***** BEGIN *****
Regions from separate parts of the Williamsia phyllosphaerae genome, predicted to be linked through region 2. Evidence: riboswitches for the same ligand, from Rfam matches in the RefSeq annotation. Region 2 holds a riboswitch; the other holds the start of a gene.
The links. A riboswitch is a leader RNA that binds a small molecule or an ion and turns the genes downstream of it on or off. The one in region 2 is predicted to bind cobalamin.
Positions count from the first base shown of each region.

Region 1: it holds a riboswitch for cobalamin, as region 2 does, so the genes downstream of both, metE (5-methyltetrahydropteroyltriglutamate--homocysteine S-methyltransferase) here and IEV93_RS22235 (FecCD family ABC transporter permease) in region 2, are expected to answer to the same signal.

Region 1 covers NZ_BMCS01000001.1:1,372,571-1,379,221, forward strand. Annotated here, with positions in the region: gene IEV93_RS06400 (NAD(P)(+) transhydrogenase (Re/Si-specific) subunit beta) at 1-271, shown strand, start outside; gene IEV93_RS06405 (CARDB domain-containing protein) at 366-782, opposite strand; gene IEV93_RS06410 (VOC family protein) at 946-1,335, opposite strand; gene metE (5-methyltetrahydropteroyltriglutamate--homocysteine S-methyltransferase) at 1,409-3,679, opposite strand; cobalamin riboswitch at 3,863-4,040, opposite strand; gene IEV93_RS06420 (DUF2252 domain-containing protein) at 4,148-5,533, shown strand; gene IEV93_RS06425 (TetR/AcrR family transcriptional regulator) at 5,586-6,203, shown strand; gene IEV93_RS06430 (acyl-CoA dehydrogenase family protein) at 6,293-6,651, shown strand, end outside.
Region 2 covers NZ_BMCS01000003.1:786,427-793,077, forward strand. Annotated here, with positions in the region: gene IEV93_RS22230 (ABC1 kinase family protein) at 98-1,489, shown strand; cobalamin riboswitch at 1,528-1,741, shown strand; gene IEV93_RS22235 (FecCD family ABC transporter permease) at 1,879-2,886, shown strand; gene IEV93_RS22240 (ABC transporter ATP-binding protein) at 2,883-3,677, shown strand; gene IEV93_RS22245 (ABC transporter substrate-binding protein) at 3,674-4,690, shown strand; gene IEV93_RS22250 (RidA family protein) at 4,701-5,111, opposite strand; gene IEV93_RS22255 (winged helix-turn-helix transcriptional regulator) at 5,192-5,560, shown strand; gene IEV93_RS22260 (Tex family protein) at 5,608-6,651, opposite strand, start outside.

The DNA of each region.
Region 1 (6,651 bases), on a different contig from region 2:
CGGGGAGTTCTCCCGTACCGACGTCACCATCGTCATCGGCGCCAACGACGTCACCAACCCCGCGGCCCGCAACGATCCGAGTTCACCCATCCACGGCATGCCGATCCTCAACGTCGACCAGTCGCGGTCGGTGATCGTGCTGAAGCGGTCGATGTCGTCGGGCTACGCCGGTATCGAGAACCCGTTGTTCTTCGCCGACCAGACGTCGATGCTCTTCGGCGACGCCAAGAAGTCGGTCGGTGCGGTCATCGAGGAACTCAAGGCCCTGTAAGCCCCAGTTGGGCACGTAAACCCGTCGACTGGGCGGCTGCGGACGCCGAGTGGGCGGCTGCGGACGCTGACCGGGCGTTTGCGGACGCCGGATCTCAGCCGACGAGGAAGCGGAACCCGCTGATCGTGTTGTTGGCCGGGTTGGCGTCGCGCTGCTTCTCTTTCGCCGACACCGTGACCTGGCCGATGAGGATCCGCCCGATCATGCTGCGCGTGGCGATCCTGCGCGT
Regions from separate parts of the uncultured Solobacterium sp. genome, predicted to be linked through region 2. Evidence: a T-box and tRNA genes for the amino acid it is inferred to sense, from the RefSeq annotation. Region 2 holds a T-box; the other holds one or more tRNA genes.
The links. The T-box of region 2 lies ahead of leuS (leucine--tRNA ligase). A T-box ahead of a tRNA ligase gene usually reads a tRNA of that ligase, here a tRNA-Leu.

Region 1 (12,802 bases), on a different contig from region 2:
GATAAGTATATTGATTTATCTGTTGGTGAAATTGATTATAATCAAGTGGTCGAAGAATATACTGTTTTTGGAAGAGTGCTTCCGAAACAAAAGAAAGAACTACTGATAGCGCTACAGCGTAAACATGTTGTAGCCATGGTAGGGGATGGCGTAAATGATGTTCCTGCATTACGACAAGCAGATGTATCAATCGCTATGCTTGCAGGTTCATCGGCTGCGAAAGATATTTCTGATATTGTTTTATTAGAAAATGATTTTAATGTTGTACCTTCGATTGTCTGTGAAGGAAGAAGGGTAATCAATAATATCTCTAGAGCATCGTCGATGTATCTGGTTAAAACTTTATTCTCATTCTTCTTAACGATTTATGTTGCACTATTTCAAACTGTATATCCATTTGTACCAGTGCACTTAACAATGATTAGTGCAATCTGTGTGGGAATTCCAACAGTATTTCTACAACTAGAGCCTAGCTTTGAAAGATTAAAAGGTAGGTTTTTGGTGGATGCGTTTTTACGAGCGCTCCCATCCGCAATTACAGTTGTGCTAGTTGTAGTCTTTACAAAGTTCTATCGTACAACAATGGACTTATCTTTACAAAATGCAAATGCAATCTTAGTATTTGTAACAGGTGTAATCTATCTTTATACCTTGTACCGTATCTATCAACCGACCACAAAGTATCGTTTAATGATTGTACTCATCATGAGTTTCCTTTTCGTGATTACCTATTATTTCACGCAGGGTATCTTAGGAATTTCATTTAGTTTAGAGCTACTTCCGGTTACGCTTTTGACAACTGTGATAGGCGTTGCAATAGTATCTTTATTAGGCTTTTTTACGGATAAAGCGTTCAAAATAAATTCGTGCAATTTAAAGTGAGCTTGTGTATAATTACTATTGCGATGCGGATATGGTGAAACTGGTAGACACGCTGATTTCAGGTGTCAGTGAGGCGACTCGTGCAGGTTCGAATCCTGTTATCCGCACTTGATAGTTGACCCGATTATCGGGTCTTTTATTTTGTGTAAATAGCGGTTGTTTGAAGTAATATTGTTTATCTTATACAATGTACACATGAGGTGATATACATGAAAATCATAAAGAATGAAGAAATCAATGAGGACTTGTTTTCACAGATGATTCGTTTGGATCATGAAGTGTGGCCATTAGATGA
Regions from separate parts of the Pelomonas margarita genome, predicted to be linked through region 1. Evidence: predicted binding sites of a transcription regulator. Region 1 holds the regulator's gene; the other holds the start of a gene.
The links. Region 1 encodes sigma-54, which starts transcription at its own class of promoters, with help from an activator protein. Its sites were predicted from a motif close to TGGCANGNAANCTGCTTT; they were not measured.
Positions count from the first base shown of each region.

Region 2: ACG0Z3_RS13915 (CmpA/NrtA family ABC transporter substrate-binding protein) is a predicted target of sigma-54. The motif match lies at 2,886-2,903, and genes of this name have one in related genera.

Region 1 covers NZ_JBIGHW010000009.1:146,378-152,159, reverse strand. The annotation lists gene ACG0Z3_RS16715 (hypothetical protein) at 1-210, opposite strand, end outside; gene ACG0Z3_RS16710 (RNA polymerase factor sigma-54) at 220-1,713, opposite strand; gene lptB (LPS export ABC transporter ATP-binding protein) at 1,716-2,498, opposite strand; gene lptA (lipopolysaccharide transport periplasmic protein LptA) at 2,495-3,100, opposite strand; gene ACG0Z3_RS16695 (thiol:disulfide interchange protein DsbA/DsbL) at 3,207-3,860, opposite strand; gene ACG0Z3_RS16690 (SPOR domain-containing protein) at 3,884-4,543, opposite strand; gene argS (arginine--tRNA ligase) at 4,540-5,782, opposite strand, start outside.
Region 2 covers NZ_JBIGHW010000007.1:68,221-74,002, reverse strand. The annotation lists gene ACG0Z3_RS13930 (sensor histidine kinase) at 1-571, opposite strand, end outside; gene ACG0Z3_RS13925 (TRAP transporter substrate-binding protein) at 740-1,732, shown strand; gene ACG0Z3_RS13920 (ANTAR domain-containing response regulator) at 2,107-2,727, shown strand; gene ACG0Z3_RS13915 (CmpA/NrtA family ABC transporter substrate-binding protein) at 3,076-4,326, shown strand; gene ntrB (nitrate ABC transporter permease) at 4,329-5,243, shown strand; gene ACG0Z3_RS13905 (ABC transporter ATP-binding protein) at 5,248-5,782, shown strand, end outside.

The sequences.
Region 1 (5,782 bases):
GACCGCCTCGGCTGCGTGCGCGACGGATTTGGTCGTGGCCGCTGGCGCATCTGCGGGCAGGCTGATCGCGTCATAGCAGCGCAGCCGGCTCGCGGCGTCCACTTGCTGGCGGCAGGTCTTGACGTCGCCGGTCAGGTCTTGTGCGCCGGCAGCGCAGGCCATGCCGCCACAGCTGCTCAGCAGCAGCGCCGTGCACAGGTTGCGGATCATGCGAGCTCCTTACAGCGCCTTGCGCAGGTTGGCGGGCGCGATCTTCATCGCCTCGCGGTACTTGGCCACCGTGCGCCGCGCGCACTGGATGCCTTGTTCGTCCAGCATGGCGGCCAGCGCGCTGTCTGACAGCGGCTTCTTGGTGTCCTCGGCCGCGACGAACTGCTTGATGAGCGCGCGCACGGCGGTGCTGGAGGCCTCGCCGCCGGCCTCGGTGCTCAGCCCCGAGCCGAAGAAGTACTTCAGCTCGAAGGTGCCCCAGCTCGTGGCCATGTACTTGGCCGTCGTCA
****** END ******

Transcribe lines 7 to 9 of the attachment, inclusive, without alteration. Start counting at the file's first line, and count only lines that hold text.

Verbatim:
The DNA of each region.
Region 1 (6,651 bases), on a different contig from region 2:
CGGGGAGTTCTCCCGTACCGACGTCACCATCGTCATCGGCGCCAACGACGTCACCAACCCCGCGGCCCGCAACGATCCGAGTTCACCCATCCACGGCATGCCGATCCTCAACGTCGACCAGTCGCGGTCGGTGATCGTGCTGAAGCGGTCGATGTCGTCGGGCTACGCCGGTATCGAGAACCCGTTGTTCTTCGCCGACCAGACGTCGATGCTCTTCGGCGACGCCAAGAAGTCGGTCGGTGCGGTCATCGAGGAACTCAAGGCCCTGTAAGCCCCAGTTGGGCACGTAAACCCGTCGACTGGGCGGCTGCGGACGCCGAGTGGGCGGCTGCGGACGCTGACCGGGCGTTTGCGGACGCCGGATCTCAGCCGACGAGGAAGCGGAACCCGCTGATCGTGTTGTTGGCCGGGTTGGCGTCGCGCTGCTTCTCTTTCGCCGACACCGTGACCTGGCCGATGAGGATCCGCCCGATCATGCTGCGCGTGGCGATCCTGCGCGT